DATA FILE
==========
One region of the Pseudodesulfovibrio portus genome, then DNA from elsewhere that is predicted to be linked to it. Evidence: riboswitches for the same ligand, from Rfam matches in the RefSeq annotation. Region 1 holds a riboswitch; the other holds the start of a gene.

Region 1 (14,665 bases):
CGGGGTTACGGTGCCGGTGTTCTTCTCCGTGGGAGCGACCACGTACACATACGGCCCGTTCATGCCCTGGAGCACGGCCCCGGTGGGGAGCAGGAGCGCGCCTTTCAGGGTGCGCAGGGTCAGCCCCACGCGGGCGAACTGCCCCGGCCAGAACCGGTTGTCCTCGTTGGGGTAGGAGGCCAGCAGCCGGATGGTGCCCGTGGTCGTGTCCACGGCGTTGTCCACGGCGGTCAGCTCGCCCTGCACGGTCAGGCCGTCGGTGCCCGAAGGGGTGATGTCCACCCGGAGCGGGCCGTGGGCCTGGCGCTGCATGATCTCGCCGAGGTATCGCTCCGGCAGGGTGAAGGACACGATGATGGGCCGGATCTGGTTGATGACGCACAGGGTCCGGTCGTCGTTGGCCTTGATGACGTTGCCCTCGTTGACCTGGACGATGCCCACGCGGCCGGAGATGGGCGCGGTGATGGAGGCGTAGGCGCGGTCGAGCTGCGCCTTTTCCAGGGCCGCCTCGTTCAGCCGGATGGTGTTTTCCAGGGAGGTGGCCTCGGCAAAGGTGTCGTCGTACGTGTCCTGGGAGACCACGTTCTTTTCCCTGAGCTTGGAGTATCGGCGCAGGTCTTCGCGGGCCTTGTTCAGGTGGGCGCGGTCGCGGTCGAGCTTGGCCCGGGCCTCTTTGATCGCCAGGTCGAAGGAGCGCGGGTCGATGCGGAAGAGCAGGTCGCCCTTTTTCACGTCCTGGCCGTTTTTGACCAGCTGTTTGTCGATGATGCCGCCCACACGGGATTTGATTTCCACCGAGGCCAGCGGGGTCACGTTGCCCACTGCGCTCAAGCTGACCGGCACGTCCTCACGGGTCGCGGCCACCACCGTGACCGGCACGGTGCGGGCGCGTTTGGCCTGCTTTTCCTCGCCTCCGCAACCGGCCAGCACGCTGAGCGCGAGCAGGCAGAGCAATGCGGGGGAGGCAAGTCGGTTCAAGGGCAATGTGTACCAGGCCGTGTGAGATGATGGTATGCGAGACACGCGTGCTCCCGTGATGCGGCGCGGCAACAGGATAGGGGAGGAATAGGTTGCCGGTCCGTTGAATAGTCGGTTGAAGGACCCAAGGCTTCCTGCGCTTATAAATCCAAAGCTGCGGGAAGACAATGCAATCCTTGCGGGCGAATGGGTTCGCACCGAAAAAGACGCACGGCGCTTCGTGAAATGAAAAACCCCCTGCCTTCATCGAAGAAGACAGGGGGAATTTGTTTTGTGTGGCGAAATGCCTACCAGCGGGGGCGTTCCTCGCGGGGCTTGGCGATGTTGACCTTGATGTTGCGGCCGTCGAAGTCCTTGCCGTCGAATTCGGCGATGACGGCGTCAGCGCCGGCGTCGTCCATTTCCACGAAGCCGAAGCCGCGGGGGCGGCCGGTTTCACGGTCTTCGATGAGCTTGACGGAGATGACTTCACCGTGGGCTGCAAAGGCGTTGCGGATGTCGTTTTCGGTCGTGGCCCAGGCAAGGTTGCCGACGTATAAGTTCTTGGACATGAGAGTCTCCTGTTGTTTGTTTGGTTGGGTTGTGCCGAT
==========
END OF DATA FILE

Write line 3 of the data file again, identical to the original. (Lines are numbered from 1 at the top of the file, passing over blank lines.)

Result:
CGGGGTTACGGTGCCGGTGTTCTTCTCCGTGGGAGCGACCACGTACACATACGGCCCGTTCATGCCCTGGAGCACGGCCCCGGTGGGGAGCAGGAGCGCGCCTTTCAGGGTGCGCAGGGTCAGCCCCACGCGGGCGAACTGCCCCGGCCAGAACCGGTTGTCCTCGTTGGGGTAGGAGGCCAGCAGCCGGATGGTGCCCGTGGTCGTGTCCACGGCGTTGTCCACGGCGGTCAGCTCGCCCTGCACGGTCAGGCCGTCGGTGCCCGAAGGGGTGATGTCCACCCGGAGCGGGCCGTGGGCCTGGCGCTGCATGATCTCGCCGAGGTATCGCTCCGGCAGGGTGAAGGACACGATGATGGGCCGGATCTGGTTGATGACGCACAGGGTCCGGTCGTCGTTGGCCTTGATGACGTTGCCCTCGTTGACCTGGACGATGCCCACGCGGCCGGAGATGGGCGCGGTGATGGAGGCGTAGGCGCGGTCGAGCTGCGCCTTTTCCAGGGCCGCCTCGTTCAGCCGGATGGTGTTTTCCAGGGAGGTGGCCTCGGCAAAGGTGTCGTCGTACGTGTCCTGGGAGACCACGTTCTTTTCCCTGAGCTTGGAGTATCGGCGCAGGTCTTCGCGGGCCTTGTTCAGGTGGGCGCGGTCGCGGTCGAGCTTGGCCCGGGCCTCTTTGATCGCCAGGTCGAAGGAGCGCGGGTCGATGCGGAAGAGCAGGTCGCCCTTTTTCACGTCCTGGCCGTTTTTGACCAGCTGTTTGTCGATGATGCCGCCCACACGGGATTTGATTTCCACCGAGGCCAGCGGGGTCACGTTGCCCACTGCGCTCAAGCTGACCGGCACGTCCTCACGGGTCGCGGCCACCACCGTGACCGGCACGGTGCGGGCGCGTTTGGCCTGCTTTTCCTCGCCTCCGCAACCGGCCAGCACGCTGAGCGCGAGCAGGCAGAGCAATGCGGGGGAGGCAAGTCGGTTCAAGGGCAATGTGTACCAGGCCGTGTGAGATGATGGTATGCGAGACACGCGTGCTCCCGTGATGCGGCGCGGCAACAGGATAGGGGAGGAATAGGTTGCCGGTCCGTTGAATAGTCGGTTGAAGGACCCAAGGCTTCCTGCGCTTATAAATCCAAAGCTGCGGGAAGACAATGCAATCCTTGCGGGCGAATGGGTTCGCACCGAAAAAGACGCACGGCGCTTCGTGAAATGAAAAACCCCCTGCCTTCATCGAAGAAGACAGGGGGAATTTGTTTTGTGTGGCGAAATGCCTACCAGCGGGGGCGTTCCTCGCGGGGCTTGGCGATGTTGACCTTGATGTTGCGGCCGTCGAAGTCCTTGCCGTCGAATTCGGCGATGACGGCGTCAGCGCCGGCGTCGTCCATTTCCACGAAGCCGAAGCCGCGGGGGCGGCCGGTTTCACGGTCTTCGATGAGCTTGACGGAGATGACTTCACCGTGGGCTGCAAAGGCGTTGCGGATGTCGTTTTCGGTCGTGGCCCAGGCAAGGTTGCCGACGTATAAGTTCTTGGACATGAGAGTCTCCTGTTGTTTGTTTGGTTGGGTTGTGCCGAT